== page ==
Justice minister Abdulhamit Gul and interior minister Suleyman Soylu targeted by sanctions announced by US Treasury Secretary Steven Mnuchin
US sanctions Turkish ministers over Pastor Brunson detention
In an unprecedented escalation, Washington has sanctioned two Turkish ministers involved in the detention of US pastor Andrew Brunson in the one of the biggest crises between the two Nato allies in recent years.
Tensions have soared over Turkey's detention on terror charges of the American pastor, who was first held in October 2016 and was moved to house arrest last week.
One week after US President Donald Trump and Vice President Mike Pence threatened Ankara with sanctions if Mr Brunson was not released, the Treasury’s Office of Foreign Assets Control (OFAC) designated Turkey’s Minister of Justice Abdulhamit Gul and Minister of Interior Suleyman Soylu, and accused them of “leading roles in the organisations responsible for the arrest and detention of Pastor Brunson”.
He is under house arrest facing espionage charges. He is accused of acting on behalf of two groups deemed by Turkey to be terrorist organisations - the movement led by US-based Muslim preacher Fethullah Gulen who Ankara says was behind the 2016 coup bid and the outlawed Kurdistan Workers' Party (PKK).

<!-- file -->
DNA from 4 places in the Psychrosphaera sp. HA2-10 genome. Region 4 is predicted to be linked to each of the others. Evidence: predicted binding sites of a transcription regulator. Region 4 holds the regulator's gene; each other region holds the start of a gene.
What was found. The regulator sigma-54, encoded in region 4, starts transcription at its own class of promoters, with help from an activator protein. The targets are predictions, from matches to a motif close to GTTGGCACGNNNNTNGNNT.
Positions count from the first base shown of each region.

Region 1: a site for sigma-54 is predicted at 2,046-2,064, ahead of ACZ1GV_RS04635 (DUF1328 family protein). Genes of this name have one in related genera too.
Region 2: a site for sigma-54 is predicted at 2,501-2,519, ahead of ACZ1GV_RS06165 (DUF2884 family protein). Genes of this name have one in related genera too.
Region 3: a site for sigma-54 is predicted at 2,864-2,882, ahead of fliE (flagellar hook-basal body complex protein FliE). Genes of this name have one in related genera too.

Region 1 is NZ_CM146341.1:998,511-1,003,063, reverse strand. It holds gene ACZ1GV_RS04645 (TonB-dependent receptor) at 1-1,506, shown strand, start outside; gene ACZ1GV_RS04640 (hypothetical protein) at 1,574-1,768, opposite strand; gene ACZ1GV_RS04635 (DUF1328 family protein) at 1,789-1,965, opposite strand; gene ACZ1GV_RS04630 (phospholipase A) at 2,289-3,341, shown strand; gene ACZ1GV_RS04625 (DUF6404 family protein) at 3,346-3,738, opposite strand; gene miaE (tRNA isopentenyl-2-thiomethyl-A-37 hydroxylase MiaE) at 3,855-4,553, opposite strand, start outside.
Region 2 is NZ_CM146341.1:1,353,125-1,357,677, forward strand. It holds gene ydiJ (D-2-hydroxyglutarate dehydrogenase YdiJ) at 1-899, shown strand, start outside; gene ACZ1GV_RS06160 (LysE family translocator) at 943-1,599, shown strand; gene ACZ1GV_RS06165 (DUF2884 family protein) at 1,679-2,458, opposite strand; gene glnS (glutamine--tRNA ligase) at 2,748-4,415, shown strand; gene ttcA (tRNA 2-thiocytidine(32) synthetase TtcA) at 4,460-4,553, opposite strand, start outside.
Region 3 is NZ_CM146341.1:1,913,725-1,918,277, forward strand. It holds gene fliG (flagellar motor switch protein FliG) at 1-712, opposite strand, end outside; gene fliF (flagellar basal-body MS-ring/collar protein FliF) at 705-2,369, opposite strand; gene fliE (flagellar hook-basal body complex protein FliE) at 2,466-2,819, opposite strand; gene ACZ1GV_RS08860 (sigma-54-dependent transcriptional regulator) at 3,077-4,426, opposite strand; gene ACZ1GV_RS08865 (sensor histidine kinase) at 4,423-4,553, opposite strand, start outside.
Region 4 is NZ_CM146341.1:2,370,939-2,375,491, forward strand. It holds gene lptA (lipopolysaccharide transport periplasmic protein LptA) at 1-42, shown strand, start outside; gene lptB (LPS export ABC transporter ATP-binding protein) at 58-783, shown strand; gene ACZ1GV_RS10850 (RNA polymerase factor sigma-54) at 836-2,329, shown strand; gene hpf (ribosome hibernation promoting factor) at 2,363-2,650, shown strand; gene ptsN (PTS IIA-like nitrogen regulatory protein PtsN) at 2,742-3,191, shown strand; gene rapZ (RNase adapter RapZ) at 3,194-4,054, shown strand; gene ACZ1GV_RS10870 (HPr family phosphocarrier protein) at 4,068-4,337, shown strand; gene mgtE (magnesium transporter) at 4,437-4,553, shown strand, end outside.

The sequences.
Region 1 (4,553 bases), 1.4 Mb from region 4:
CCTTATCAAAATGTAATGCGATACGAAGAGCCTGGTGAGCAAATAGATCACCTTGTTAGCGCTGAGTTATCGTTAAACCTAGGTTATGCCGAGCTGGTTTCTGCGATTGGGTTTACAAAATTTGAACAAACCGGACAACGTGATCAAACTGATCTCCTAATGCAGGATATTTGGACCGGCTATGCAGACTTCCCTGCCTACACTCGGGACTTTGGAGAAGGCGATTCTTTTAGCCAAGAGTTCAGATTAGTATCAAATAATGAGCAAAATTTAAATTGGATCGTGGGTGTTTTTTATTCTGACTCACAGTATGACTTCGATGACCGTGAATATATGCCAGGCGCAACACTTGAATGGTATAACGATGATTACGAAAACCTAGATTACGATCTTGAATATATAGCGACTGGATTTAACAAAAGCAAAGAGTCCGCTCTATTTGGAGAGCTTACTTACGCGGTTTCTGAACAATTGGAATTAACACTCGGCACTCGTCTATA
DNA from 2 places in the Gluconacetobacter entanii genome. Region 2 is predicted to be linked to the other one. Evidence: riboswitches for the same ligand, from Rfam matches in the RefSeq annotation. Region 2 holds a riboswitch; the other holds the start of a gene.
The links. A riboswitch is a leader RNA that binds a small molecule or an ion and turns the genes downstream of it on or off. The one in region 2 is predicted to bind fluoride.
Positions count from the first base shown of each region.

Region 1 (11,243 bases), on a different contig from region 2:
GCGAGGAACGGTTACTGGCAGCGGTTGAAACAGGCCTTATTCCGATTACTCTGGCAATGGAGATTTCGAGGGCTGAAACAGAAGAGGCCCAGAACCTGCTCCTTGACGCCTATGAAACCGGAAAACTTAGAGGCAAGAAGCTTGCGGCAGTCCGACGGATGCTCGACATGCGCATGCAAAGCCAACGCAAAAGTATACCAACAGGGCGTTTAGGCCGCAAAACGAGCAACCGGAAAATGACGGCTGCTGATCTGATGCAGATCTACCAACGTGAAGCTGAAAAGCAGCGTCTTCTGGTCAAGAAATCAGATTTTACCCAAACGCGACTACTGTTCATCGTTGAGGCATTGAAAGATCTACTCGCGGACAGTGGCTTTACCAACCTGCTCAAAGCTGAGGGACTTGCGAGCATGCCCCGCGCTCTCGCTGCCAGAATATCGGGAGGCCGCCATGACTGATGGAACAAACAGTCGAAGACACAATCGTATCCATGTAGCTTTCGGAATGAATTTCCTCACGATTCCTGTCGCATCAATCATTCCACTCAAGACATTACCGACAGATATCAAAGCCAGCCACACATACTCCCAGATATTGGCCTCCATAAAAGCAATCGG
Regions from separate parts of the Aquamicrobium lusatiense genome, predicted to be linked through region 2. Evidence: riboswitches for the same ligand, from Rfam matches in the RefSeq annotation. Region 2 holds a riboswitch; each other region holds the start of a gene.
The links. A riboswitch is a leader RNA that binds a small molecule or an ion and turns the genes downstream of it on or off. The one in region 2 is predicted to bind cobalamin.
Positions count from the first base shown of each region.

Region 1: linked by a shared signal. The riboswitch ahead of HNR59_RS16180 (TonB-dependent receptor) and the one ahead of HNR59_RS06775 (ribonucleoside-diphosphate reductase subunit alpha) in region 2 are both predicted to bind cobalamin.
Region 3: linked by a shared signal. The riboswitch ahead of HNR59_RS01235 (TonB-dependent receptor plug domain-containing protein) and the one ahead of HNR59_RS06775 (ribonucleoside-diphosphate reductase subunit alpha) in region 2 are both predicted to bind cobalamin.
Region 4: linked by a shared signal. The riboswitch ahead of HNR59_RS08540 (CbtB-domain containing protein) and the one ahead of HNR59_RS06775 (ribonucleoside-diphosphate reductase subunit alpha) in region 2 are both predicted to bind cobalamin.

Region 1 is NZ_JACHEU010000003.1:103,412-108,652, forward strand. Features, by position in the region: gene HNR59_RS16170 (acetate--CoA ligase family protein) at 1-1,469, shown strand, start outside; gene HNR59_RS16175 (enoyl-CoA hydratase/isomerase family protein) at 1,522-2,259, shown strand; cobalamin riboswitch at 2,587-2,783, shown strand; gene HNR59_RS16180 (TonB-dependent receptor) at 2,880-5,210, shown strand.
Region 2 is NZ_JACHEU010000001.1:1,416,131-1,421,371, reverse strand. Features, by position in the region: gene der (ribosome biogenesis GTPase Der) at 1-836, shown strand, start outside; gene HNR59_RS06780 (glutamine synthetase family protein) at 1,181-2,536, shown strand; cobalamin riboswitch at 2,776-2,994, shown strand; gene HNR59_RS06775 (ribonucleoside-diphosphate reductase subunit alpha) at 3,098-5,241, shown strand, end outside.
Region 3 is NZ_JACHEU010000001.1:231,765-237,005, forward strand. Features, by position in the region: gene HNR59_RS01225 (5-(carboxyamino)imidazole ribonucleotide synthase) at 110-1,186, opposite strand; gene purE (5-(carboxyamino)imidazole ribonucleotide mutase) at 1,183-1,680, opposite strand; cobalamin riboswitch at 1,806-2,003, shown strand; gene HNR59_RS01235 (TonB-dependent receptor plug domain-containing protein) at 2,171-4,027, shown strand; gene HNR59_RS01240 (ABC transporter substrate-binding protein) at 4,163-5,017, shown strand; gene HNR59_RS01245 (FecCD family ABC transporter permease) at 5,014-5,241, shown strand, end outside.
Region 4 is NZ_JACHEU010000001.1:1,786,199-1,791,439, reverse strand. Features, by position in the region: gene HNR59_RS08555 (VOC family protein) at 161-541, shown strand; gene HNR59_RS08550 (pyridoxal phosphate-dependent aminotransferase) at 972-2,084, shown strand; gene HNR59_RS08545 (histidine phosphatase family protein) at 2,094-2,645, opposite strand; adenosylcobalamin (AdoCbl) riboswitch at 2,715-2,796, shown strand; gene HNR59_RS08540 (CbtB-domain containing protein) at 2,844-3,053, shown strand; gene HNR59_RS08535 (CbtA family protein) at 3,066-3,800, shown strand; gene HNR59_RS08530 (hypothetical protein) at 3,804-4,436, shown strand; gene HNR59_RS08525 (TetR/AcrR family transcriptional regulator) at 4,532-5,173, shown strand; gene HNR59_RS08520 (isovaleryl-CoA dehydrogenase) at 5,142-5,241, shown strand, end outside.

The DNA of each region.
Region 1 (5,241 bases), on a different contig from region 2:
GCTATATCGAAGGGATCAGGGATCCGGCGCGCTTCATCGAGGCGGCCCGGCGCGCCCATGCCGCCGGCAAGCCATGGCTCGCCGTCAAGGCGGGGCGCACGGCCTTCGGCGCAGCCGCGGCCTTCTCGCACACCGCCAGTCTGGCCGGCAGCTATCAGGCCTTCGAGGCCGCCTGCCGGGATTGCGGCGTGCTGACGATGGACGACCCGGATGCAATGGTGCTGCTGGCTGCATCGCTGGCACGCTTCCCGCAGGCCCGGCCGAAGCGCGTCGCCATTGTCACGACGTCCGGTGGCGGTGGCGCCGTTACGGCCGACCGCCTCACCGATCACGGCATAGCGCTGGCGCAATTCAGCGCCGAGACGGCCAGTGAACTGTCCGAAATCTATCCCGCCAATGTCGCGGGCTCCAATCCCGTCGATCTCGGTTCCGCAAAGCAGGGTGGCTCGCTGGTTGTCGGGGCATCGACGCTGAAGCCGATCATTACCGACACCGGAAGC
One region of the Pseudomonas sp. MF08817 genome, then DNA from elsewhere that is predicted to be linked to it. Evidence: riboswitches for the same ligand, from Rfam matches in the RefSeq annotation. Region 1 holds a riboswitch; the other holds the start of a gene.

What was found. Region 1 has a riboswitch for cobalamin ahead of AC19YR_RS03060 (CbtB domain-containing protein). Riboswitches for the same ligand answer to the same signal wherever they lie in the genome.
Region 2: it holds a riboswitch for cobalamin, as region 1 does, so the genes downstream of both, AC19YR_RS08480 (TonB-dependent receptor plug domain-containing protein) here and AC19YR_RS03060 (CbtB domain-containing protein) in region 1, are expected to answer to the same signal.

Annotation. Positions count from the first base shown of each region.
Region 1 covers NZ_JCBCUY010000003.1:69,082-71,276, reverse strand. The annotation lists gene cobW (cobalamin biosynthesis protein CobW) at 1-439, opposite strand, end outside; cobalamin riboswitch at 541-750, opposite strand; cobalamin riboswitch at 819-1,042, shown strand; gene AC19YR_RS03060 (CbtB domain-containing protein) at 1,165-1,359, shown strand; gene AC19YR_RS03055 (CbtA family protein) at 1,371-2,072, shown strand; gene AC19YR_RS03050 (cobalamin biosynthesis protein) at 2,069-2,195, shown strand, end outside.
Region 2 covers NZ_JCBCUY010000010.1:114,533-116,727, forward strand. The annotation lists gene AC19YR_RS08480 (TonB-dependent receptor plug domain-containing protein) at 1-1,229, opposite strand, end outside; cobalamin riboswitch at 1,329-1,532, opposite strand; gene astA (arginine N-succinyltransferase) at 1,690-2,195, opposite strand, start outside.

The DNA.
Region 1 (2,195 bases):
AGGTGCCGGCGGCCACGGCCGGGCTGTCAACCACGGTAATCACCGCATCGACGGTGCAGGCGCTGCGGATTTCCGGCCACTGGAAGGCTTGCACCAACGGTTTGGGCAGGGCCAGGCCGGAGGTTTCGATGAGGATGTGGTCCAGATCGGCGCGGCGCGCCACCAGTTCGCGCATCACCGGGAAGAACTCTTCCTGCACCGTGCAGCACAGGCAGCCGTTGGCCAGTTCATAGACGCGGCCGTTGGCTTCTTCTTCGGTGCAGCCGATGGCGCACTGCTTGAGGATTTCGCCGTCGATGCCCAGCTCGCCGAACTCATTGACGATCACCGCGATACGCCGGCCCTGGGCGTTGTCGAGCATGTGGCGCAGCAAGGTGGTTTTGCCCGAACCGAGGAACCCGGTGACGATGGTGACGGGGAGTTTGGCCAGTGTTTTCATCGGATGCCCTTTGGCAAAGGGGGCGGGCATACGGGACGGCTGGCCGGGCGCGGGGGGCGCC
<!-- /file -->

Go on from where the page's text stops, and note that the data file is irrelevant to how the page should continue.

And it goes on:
Turkey was on Thursday drawing up retaliatory measures to the US sanctions.
The two Turkish officials were targeted under the Global Magnitsky Act and in accordance with Executive Order 13818, "Blocking the property of persons involved in serious human rights abuse or corruption".
“Pastor Brunson’s unjust detention and continued prosecution by Turkish officials is simply unacceptable,” said Treasury Secretary Steven Mnuchin.
Mr Pence weighed in on Twitter, saying the “harsh economic sanctions on Turkey [would] continue until President Erdogan and the Turkish government release Pastor Brunson and return this innocent man of faith to the US”.
His language was immediately echoed by President Donald Trump, who had enjoyed a relatively warm relationship with Erdogan and was even reported to have "fist-bumped" the Turkish president at a Nato summit last month.
Turkish Foreign Minister Mevlut Cavusoglu, who is set to meet US Secretary of State Mike Pompeo in the next few days, said the move "will not go without response".
The Senate voted on Wednesday to pass a $716 billion (Dh2,630bn) National Defence Authorisation Act that would that temporarily blocks the delivery of F-35 jets to Turkey.
The Senate voted 87-10 approving the act, which includes a provision to force the Pentagon to halt the transfer until it can provide a report in 90 days to Congress addressing key issues of Turkish behaviour, paticularly its military deals with Russia and detention of Mr Brunson.
On Wednesday, Turkey’s Foreign Ministry said: “An equivalent response to this aggressive attitude will be given without delay. There is no doubt that the decision, which disrespectfully intervenes in our judicial system, stands in contrast to the essence of our relations and will seriously damage the constructive efforts made in order to resolve problems between the two countries.”